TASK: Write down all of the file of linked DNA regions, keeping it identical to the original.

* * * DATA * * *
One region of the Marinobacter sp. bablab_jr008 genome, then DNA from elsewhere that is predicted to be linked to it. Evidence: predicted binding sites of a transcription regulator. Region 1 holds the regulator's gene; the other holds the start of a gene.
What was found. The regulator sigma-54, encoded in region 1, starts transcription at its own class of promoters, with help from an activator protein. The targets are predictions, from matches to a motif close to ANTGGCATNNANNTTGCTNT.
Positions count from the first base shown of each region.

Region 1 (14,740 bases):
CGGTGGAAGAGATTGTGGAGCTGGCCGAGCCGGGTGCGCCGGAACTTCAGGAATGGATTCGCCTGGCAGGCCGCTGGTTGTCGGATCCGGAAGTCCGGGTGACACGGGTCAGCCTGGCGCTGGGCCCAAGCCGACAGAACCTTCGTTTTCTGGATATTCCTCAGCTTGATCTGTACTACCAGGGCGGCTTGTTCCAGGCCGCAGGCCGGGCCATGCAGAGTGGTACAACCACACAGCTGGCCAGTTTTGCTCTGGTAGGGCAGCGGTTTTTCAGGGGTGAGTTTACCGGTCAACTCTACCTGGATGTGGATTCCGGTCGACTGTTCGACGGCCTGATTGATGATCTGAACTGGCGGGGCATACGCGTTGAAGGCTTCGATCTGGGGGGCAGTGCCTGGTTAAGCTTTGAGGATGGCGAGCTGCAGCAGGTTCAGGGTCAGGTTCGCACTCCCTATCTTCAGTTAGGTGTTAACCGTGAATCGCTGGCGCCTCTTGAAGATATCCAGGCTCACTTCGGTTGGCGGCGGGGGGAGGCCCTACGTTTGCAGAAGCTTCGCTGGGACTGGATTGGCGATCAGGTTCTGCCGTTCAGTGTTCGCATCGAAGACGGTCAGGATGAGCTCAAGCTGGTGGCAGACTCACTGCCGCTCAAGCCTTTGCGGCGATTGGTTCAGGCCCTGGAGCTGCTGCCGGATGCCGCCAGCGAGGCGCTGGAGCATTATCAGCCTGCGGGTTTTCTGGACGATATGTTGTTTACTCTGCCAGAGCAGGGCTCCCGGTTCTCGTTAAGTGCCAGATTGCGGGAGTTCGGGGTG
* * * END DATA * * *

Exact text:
One region of the Marinobacter sp. bablab_jr008 genome, then DNA from elsewhere that is predicted to be linked to it. Evidence: predicted binding sites of a transcription regulator. Region 1 holds the regulator's gene; the other holds the start of a gene.
What was found. The regulator sigma-54, encoded in region 1, starts transcription at its own class of promoters, with help from an activator protein. The targets are predictions, from matches to a motif close to ANTGGCATNNANNTTGCTNT.
Positions count from the first base shown of each region.

Region 1 (14,740 bases):
CGGTGGAAGAGATTGTGGAGCTGGCCGAGCCGGGTGCGCCGGAACTTCAGGAATGGATTCGCCTGGCAGGCCGCTGGTTGTCGGATCCGGAAGTCCGGGTGACACGGGTCAGCCTGGCGCTGGGCCCAAGCCGACAGAACCTTCGTTTTCTGGATATTCCTCAGCTTGATCTGTACTACCAGGGCGGCTTGTTCCAGGCCGCAGGCCGGGCCATGCAGAGTGGTACAACCACACAGCTGGCCAGTTTTGCTCTGGTAGGGCAGCGGTTTTTCAGGGGTGAGTTTACCGGTCAACTCTACCTGGATGTGGATTCCGGTCGACTGTTCGACGGCCTGATTGATGATCTGAACTGGCGGGGCATACGCGTTGAAGGCTTCGATCTGGGGGGCAGTGCCTGGTTAAGCTTTGAGGATGGCGAGCTGCAGCAGGTTCAGGGTCAGGTTCGCACTCCCTATCTTCAGTTAGGTGTTAACCGTGAATCGCTGGCGCCTCTTGAAGATATCCAGGCTCACTTCGGTTGGCGGCGGGGGGAGGCCCTACGTTTGCAGAAGCTTCGCTGGGACTGGATTGGCGATCAGGTTCTGCCGTTCAGTGTTCGCATCGAAGACGGTCAGGATGAGCTCAAGCTGGTGGCAGACTCACTGCCGCTCAAGCCTTTGCGGCGATTGGTTCAGGCCCTGGAGCTGCTGCCGGATGCCGCCAGCGAGGCGCTGGAGCATTATCAGCCTGCGGGTTTTCTGGACGATATGTTGTTTACTCTGCCAGAGCAGGGCTCCCGGTTCTCGTTAAGTGCCAGATTGCGGGAGTTCGGGGTG